This is a partial transcript from Your World with Neil Cavuto, December 28, 2001. Click here to order Wednesday's entire transcript.
TERRY KEENAN, GUEST HOST: My next guest anticipated that many Americans' first new year's resolution would be to stay close to home this year, but he's still confident his company will be a big part of their celebrations.
Joining me now from San Francisco, Gary Heck, he is the president of Korbel Champagne Cellars. Korbel, by the way, is an official sponsor of the Times Square New Year`s Eve celebrations as well. And good to have you with us, Mr. Heck.
GARY HECK, PRESIDENT, KORBEL CHAMPAGNE CELLARS: Thank you, Terry. Nice being here.
KEENAN: How does business look this year?
HECK: It's changed a lot. A lot of people are going to be celebrating at home, with friends and neighbors, having block parties, instead of going out to major restaurants. So it`s going to be pretty much home body this year.
KEENAN: You know, it's interesting, because we have heard reports that in the wake of 9-11, there's been more drinking going on in the country. Have you noticed that trend as well?
HECK: Not really in the champagne business. You know, we are really a celebration drink, and there hasn`t been a whole lot since 9-11, but I think people are looking forward to bringing in the new year, and you know, most champagne, or a big percentage of it, 12 percent of it, is drunk the last week of the year.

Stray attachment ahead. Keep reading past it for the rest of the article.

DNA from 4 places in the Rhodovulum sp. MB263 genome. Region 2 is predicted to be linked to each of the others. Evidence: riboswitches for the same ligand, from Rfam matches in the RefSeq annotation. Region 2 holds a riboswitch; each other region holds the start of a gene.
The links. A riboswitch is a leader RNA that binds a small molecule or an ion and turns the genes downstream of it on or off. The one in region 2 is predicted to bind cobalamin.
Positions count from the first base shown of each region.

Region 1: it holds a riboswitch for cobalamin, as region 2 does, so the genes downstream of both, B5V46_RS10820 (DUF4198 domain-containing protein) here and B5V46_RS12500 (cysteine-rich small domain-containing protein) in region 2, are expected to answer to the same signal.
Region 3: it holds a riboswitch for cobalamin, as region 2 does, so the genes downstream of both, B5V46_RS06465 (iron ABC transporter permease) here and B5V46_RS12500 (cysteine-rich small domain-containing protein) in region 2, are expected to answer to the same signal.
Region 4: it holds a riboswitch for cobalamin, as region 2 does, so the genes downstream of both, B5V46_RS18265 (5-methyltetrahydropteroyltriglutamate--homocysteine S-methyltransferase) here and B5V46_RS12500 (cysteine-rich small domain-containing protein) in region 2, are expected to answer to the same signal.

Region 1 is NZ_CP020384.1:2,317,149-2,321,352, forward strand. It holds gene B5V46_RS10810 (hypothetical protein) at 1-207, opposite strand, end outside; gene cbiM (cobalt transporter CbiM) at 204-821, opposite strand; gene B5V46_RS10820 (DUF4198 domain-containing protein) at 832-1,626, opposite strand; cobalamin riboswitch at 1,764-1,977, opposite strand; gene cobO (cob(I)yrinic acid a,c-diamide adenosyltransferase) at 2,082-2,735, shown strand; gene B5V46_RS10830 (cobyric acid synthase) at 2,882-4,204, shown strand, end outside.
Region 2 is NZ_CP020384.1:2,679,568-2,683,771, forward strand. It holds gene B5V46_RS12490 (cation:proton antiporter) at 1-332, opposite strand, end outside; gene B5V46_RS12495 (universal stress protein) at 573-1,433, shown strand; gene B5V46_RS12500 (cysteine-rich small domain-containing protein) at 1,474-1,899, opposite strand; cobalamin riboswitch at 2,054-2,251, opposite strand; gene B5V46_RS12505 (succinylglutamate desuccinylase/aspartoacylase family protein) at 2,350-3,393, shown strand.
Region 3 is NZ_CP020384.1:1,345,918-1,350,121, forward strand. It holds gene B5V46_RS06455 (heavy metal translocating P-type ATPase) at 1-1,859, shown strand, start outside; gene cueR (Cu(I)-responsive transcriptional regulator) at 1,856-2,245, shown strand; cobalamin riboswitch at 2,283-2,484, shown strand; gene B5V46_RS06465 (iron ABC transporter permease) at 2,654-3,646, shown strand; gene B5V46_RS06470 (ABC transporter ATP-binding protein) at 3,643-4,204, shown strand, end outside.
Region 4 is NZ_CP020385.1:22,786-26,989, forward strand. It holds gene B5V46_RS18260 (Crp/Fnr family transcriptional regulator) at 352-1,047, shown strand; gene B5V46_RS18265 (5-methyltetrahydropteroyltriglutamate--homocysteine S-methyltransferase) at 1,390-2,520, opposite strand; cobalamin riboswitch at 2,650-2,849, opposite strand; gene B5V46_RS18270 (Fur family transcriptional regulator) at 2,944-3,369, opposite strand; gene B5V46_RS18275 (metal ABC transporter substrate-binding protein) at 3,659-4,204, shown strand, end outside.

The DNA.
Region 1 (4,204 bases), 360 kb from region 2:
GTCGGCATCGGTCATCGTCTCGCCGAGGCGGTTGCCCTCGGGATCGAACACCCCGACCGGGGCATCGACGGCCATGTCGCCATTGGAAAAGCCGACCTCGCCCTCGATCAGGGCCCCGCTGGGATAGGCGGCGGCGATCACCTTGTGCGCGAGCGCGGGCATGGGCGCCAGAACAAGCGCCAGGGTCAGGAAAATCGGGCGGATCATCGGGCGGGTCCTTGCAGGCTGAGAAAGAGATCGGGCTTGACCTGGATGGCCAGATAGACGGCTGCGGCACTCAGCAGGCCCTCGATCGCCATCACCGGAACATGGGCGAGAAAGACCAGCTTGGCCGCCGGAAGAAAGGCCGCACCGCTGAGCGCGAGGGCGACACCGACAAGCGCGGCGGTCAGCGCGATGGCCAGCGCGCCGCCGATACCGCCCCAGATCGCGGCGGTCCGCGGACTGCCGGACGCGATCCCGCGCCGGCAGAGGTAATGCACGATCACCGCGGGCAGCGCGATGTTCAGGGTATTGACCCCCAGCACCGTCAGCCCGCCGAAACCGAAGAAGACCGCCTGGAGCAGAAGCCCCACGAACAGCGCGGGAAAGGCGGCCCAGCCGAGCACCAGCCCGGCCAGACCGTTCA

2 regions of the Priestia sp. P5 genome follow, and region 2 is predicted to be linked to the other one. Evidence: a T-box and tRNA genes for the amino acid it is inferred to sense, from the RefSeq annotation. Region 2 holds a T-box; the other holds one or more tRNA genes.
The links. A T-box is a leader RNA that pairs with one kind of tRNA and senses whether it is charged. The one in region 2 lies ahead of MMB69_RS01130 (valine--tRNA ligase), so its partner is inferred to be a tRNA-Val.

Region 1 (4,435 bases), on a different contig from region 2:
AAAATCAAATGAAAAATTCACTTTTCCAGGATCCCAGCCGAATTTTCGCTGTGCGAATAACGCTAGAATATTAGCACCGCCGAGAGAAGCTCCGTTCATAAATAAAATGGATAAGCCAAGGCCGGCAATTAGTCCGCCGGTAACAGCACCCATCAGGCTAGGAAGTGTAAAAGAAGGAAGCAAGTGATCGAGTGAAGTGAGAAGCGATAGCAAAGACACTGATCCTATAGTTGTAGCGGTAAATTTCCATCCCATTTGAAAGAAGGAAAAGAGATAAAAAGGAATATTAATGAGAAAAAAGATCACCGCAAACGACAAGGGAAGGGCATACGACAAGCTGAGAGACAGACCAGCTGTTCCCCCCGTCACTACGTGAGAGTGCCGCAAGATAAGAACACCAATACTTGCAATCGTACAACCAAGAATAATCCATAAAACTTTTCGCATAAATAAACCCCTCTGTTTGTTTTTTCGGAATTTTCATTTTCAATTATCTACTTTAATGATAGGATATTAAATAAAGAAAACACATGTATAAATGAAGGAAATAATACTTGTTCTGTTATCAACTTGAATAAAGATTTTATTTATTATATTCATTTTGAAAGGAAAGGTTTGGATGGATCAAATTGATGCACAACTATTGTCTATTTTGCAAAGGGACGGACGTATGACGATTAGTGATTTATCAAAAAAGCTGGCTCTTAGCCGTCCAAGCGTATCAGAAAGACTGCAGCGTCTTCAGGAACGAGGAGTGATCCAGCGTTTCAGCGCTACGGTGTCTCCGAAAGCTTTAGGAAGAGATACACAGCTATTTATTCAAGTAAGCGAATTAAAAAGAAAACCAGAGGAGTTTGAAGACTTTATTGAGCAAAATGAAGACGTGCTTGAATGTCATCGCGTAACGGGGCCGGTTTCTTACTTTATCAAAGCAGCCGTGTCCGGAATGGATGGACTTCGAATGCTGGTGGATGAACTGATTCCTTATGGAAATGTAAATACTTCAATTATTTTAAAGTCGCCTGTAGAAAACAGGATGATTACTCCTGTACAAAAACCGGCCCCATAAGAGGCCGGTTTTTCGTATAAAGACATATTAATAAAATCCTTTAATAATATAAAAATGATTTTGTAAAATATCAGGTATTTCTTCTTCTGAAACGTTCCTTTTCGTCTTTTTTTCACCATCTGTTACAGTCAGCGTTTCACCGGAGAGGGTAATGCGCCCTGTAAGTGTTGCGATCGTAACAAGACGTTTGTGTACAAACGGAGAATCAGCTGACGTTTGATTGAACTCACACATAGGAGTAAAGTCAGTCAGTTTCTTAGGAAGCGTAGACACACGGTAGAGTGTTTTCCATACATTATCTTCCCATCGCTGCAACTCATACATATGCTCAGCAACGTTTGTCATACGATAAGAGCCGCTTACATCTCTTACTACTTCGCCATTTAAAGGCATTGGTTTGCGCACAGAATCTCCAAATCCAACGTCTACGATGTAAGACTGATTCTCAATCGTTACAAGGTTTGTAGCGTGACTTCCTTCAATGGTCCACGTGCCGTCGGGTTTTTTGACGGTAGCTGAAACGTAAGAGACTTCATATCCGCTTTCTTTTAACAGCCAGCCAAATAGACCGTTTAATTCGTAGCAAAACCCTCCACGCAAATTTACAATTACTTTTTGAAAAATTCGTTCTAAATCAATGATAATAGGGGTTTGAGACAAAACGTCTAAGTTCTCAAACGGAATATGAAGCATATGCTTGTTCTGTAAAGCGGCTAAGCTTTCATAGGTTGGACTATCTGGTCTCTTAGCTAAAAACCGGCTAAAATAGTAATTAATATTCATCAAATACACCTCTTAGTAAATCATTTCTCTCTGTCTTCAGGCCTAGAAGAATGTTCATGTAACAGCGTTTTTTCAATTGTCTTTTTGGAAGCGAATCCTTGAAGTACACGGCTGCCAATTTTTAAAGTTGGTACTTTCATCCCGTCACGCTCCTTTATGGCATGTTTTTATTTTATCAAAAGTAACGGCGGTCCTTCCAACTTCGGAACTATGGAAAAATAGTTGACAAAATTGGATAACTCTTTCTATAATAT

KEENAN: I didn't realize that. I guess it makes sense. What typically happens during recessionary times to your types of sales, of champagne and kind of high-end drinks such as that?
HECK: Well, when you have a recessionary time, people still drink champagnes or fine wines. They may switch categories. You may drink Dom Perignon drink, you're likely to come down your $20, $30 a bottle, and maybe the low end might switch up a little bit. So the companies like Korbel, for an example, that $12.99 to $10.99 on a hot deal, it`s a pretty good value. So, we kind of are almost recession-proof, in some respects.
KEENAN: And what kind of threat are the French champagne companies to you?
HECK: Well, they, you know, they like to think they're a bigger threat than they really are, but they're a very small factor. Out of the 12 million cases that`s sold in this country, they're only about four million of it, so the rest is U.S.-produced product.
KEENAN: And they also to think that they`re the only real champagne, but I'm sure you would dispute that as well.
HECK: Well, if you want to just use the word "champagne," you can only use that in the Champagne region of France. If you make champagne in the United States, you must put the area of origin in front of it, such as California or American.
KEENAN: All right, thanks for joining us, happy new year.
HECK: Same to you.
KEENAN: Gary Heck, president of Korbel.
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